Renowned Portrait Artist to the Stars Takes on Bears

Contributing Editor, and bear conservationist, Dr. Jordan Schaul, recognizes another bear aficionado–renowned celebrity portrait artist and photographer–Jill Greenberg.   

I was touched when I first learned that Jill Greenberg turned her attention to bear portraiture. The American photographer has worked with numerous celebrity subjects, but more recently, she has captured some fabulous fauna on film.  Jill’s celebrity portraits have appeared on the covers of Newsweek and Time magazines, among other notable print media outlets.  Past subjects include the likes of Clint Eastwood & Glenn Close–just to name a few.  Now she can add some celebrities from the animal kingdom to her dossier.

Some lesser-known simians and non-human primates from orangutans to mandrills graced the pages of her first book dedicated to charismatic megafauna:  Monkey Portraits

In her second book, Jill turned her attention to ursidae and captured some “covert” and perhaps more “overt” expressions of some performing animal actors–all bears.  Posing on location, near Calgary, against portrait backdrops, her ursine subjects included bear ambassadors from North America. 

Jill photographed the predatory icons of the Arctic–polar bears. She also featured some more opportunistic and omnivorous subjects–the brown bears (a Kodiak and grizzlies) and American black bears. All are featured in her latest tribute to the animal kingdom in a 2009 publication–Bear Portraits

I’m thrilled that Jill has taken the opportunity to share some insight into the emotional intelligence of bears. 

I have had the fortune to work with all 8 species of bears in some capacity or another, most recently raising and training two orphaned Kodiak cubs (now 200 lb yearlings). 

I recognize and respect the bear-human bond as it pertains to work with captive bears. It is a great privilege to be in their company.

The posing ursids featured in Bear Portraits convey just how intimate the relationship between the bear handler and bear are in the context of training for a photo shoot.

Jill takes advantage of this relationship and showcases the expressive nature of these beasts.

She truly is a master at her craft. Jill captures some of the subtle expressions that can’t be described in these magnificent animals. She also features the faces of bears that make for folklore and occasional tragic realities.  Good job, Jill!



Behind-the-Scenes Video: Bear Portraits

Jill Greenberg On Arts & Minds

Human Journey

Meet the Author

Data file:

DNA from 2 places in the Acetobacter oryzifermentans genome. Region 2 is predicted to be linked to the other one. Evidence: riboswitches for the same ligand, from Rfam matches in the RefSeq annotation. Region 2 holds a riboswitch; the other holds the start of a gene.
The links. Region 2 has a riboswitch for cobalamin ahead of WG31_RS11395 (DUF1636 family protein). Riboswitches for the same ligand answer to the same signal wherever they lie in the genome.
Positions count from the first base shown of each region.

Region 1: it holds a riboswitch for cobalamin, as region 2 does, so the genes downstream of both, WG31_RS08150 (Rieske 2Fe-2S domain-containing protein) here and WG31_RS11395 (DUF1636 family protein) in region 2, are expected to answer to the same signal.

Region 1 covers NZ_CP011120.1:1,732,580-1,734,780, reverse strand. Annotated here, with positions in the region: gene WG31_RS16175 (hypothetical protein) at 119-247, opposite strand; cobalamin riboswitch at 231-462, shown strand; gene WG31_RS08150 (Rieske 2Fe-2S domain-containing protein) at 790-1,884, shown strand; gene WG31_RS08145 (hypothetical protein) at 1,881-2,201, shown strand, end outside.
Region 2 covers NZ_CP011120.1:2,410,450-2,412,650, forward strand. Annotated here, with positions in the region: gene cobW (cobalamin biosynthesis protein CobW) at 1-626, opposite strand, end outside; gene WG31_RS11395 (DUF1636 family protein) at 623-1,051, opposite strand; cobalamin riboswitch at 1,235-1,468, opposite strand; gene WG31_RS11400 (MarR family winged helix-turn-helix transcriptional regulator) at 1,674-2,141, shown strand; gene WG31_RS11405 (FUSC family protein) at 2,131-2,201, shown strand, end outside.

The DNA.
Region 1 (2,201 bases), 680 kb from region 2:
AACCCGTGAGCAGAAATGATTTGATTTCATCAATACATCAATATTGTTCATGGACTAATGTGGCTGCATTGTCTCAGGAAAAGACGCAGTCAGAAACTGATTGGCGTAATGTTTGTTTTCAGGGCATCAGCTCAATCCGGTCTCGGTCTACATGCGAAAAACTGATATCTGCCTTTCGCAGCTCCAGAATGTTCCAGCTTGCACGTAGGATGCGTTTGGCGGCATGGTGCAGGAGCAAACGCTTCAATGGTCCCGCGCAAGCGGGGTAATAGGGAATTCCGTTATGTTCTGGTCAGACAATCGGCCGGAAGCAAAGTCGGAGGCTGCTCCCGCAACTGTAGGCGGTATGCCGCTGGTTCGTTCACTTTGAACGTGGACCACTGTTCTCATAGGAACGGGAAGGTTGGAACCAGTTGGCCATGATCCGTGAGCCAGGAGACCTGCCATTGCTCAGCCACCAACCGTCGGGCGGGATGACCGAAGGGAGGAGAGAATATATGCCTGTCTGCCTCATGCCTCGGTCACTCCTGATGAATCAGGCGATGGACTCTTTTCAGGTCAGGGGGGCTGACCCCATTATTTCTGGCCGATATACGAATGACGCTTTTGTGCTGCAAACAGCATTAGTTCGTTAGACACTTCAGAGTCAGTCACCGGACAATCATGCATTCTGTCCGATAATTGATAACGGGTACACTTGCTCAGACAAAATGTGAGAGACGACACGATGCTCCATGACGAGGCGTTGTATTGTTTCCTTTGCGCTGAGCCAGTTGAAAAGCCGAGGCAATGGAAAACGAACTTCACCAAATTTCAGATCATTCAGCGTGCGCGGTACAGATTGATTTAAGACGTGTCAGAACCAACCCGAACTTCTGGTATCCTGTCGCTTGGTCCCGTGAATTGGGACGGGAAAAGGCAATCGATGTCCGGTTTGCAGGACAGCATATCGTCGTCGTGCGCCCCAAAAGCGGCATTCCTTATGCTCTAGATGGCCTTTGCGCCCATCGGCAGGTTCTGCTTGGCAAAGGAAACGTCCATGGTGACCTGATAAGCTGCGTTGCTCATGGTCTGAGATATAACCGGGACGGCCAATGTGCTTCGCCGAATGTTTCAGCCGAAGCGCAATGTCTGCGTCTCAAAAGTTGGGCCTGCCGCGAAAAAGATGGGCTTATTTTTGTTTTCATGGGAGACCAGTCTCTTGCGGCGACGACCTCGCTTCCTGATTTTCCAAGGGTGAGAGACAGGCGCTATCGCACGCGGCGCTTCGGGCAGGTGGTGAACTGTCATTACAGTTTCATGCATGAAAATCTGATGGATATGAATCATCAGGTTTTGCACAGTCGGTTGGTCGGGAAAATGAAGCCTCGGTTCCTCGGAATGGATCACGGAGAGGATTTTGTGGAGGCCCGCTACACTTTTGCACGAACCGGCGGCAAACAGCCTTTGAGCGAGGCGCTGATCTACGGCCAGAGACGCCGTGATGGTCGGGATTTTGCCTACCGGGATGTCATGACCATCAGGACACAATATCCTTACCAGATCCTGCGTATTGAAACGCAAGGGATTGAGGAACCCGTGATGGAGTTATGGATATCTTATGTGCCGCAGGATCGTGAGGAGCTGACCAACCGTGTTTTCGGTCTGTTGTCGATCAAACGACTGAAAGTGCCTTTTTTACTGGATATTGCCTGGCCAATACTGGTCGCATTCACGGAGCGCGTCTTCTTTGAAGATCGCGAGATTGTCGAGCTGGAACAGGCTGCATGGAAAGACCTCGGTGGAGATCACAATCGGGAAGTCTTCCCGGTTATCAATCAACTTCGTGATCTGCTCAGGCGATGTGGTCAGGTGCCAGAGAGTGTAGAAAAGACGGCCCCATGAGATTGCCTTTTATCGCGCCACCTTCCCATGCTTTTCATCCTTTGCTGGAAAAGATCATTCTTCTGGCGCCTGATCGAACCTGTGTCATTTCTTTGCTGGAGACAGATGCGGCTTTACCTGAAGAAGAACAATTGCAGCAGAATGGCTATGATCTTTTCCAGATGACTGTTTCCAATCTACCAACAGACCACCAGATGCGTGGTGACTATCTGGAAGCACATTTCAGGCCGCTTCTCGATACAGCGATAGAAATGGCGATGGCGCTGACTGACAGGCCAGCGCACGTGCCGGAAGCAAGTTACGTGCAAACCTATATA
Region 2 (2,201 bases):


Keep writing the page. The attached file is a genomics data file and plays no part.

With training in wildlife ecology, conservation medicine and comparative psychology, Dr. Schaul's contributions to Nat Geo Voices have covered a range of environmental and social topics. He draws particular attention to the plight of imperiled species highlighting issues at the juncture or nexus of sorta situ wildlife conservation and applied animal welfare. Sorta situ conservation practices are comprised of scientific management and stewardship of animal populations ex situ (in captivity / 'in human care') and in situ (free-ranging / 'in nature'). He also has a background in behavior management and training of companion animals and captive wildlife, as well as conservation marketing and digital publicity. Jordan has shared interviews with colleagues and public figures, as well as editorial news content. In addition, he has posted narratives describing his own work, which include the following examples: • Restoration of wood bison to the Interior of Alaska while (While Animal Curator at Alaska Wildlife Conservation Center and courtesy professor at the University of Alaska) • Rehabilitation of orphaned sloth bears exploited for tourists in South Asia (While executive consultant 'in-residence' at the Agra Bear Rescue Center managed by Wildlife SOS) • Censusing small wild cat (e.g. ocelot and margay) populations in the montane cloud forests of Costa Rica for popular publications with 'The Cat Whisperer' Mieshelle Nagelschneider • Evaluating the impact of ecotourism on marine mammal population stability and welfare off the coast of Mexico's Sea of Cortez (With Boston University's marine science program) Jordan was a director on boards of non-profit wildlife conservation organizations serving nations in Africa, North and South America and Southeast Asia. He is also a consultant to a human-wildlife conflict mitigation organization in the Pacific Northwest. Following animal curatorships in Alaska and California, he served as a charter board member of a zoo advocacy and outreach organization and later as its executive director. Jordan was a member of the Communication and Education Commission of the International Union for the Conservation of Nature (CEC-IUCN) and the Bear Specialist Group of the IUCN Species Survival Commission (BSG-SSC-IUCN). He has served on the advisory council of the National Wildlife Humane Society and in service to the Bear Taxon Advisory Group of the Association of Zoos and Aquariums (AZA Bear TAG). In addition he was an ex officio member of council of the International Association for Bear Research and Management. Contact Email: